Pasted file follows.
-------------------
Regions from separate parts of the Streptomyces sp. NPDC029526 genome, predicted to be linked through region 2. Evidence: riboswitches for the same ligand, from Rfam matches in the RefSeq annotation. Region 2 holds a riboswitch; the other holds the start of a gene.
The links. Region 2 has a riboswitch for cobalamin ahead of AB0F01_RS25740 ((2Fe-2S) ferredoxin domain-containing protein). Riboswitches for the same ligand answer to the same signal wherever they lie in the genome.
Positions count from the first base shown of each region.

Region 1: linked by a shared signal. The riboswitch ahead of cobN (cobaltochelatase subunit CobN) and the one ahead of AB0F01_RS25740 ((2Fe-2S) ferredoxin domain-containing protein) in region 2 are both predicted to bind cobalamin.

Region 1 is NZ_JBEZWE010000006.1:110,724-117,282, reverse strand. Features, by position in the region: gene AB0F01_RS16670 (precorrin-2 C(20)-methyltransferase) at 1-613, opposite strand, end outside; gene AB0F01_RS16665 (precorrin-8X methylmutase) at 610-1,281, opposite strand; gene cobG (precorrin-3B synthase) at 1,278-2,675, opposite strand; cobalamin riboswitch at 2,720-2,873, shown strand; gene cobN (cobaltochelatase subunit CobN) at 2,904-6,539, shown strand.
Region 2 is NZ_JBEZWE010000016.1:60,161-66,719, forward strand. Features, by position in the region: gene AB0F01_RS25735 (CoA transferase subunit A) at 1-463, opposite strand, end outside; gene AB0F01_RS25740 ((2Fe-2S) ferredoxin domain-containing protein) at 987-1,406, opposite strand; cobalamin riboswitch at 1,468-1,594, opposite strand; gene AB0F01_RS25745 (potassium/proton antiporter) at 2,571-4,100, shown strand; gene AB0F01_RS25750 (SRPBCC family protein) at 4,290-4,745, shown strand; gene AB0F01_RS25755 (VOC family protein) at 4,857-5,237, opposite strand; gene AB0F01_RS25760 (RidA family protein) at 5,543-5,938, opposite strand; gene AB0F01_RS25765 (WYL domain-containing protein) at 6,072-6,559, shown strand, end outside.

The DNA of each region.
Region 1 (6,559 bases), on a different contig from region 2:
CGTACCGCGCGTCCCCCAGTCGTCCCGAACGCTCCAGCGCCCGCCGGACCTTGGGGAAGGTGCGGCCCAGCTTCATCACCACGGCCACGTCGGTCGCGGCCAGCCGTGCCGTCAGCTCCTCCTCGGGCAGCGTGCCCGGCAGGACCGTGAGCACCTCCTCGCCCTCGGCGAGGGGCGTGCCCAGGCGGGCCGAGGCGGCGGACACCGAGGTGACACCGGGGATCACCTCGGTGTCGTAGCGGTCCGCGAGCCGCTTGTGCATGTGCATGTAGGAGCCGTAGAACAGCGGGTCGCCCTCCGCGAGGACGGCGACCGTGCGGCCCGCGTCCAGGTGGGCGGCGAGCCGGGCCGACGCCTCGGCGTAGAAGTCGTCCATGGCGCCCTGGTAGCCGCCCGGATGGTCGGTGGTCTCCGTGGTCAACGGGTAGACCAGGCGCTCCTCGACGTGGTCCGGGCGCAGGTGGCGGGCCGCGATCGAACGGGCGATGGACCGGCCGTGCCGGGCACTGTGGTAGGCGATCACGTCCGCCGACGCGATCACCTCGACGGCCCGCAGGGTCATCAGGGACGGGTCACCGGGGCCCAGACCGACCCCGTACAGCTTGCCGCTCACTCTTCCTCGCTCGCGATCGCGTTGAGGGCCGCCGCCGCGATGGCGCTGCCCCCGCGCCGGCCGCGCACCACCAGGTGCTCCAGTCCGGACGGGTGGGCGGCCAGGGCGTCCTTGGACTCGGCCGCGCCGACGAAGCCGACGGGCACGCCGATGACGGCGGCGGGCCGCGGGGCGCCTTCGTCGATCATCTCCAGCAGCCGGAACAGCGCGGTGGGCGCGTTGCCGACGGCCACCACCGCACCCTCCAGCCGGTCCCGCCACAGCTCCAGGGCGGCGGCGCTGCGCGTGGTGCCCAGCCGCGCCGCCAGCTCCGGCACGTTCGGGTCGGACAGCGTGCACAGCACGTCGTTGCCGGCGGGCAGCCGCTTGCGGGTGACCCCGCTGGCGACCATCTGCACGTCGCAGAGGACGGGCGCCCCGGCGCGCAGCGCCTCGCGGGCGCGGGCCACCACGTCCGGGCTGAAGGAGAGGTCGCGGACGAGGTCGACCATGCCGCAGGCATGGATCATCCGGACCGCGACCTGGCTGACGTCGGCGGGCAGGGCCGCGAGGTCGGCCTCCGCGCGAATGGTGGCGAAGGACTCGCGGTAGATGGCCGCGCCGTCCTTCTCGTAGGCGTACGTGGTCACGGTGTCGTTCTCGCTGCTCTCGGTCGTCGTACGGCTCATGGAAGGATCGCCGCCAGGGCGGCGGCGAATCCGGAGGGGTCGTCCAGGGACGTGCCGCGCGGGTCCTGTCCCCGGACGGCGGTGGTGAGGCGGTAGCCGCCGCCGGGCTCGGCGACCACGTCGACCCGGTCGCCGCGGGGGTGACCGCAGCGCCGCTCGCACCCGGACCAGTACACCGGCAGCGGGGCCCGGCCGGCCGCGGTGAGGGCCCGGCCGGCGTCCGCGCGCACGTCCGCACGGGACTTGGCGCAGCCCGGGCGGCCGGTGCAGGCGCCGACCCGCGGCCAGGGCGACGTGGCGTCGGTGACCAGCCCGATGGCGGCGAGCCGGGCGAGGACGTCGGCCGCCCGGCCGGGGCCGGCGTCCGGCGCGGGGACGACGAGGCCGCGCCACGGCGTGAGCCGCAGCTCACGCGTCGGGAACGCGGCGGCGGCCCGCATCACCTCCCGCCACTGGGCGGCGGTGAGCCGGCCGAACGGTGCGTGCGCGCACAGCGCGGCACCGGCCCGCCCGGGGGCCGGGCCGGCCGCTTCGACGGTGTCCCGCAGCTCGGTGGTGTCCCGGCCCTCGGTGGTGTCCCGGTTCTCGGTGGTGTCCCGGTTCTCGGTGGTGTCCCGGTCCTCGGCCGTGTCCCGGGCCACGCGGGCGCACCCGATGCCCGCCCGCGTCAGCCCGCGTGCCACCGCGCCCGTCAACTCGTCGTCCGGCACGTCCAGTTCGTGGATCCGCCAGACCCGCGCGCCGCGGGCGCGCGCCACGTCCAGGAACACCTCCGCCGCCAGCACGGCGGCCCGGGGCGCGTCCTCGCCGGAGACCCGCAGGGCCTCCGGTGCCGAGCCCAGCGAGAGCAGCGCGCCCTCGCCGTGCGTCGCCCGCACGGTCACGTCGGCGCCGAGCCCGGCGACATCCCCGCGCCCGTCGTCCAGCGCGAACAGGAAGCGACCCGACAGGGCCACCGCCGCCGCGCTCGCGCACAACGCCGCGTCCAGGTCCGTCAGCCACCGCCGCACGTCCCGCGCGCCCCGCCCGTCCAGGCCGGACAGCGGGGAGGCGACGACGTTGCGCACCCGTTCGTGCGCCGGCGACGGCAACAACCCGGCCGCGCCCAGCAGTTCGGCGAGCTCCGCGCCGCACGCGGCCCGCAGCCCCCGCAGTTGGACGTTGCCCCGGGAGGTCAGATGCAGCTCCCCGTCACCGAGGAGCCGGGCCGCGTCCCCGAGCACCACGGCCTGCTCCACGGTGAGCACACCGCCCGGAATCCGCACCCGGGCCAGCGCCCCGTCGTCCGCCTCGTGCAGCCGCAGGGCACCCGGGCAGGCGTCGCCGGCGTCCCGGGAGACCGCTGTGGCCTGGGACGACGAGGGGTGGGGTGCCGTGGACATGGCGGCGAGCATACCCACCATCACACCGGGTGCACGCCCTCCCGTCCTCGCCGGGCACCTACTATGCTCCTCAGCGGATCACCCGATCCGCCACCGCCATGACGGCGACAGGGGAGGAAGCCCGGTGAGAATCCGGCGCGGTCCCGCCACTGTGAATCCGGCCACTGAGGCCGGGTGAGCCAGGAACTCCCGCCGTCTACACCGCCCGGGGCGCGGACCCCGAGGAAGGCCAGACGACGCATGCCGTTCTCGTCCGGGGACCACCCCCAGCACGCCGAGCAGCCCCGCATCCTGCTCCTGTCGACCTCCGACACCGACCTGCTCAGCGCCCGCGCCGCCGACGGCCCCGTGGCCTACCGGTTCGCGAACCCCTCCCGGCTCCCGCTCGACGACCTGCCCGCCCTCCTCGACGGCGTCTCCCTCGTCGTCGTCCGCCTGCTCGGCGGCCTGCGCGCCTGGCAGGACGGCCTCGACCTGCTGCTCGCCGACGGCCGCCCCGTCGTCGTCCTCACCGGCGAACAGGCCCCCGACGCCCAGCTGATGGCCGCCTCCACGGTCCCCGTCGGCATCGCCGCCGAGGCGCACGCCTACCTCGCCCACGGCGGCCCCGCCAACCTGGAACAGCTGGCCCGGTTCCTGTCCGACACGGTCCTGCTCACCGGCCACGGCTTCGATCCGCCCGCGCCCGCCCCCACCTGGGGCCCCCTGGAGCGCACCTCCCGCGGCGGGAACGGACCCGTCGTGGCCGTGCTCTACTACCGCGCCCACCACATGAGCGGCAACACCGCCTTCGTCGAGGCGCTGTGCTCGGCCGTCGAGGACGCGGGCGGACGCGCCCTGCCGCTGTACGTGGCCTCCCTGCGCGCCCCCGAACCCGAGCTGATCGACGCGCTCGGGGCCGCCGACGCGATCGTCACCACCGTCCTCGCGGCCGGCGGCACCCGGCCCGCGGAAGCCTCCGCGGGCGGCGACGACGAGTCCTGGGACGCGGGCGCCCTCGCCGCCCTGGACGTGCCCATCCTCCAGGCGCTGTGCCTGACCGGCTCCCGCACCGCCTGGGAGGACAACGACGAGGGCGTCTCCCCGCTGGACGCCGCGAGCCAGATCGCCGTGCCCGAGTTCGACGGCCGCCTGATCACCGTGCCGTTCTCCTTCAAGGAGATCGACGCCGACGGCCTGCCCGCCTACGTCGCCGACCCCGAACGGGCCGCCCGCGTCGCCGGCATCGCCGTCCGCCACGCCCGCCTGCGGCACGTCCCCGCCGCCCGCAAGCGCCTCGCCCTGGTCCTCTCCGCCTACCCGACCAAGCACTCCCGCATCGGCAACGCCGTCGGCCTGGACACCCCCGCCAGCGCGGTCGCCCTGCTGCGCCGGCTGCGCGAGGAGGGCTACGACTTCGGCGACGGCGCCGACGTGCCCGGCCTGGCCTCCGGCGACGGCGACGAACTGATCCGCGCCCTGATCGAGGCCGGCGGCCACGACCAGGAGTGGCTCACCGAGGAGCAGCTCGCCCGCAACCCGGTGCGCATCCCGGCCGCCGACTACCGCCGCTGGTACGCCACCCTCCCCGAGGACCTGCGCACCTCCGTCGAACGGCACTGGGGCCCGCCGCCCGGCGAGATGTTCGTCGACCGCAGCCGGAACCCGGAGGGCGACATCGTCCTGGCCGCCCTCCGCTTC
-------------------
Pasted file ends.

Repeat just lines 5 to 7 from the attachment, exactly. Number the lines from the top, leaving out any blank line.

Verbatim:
Region 1 is NZ_JBEZWE010000006.1:110,724-117,282, reverse strand. Features, by position in the region: gene AB0F01_RS16670 (precorrin-2 C(20)-methyltransferase) at 1-613, opposite strand, end outside; gene AB0F01_RS16665 (precorrin-8X methylmutase) at 610-1,281, opposite strand; gene cobG (precorrin-3B synthase) at 1,278-2,675, opposite strand; cobalamin riboswitch at 2,720-2,873, shown strand; gene cobN (cobaltochelatase subunit CobN) at 2,904-6,539, shown strand.
Region 2 is NZ_JBEZWE010000016.1:60,161-66,719, forward strand. Features, by position in the region: gene AB0F01_RS25735 (CoA transferase subunit A) at 1-463, opposite strand, end outside; gene AB0F01_RS25740 ((2Fe-2S) ferredoxin domain-containing protein) at 987-1,406, opposite strand; cobalamin riboswitch at 1,468-1,594, opposite strand; gene AB0F01_RS25745 (potassium/proton antiporter) at 2,571-4,100, shown strand; gene AB0F01_RS25750 (SRPBCC family protein) at 4,290-4,745, shown strand; gene AB0F01_RS25755 (VOC family protein) at 4,857-5,237, opposite strand; gene AB0F01_RS25760 (RidA family protein) at 5,543-5,938, opposite strand; gene AB0F01_RS25765 (WYL domain-containing protein) at 6,072-6,559, shown strand, end outside.

The DNA of each region.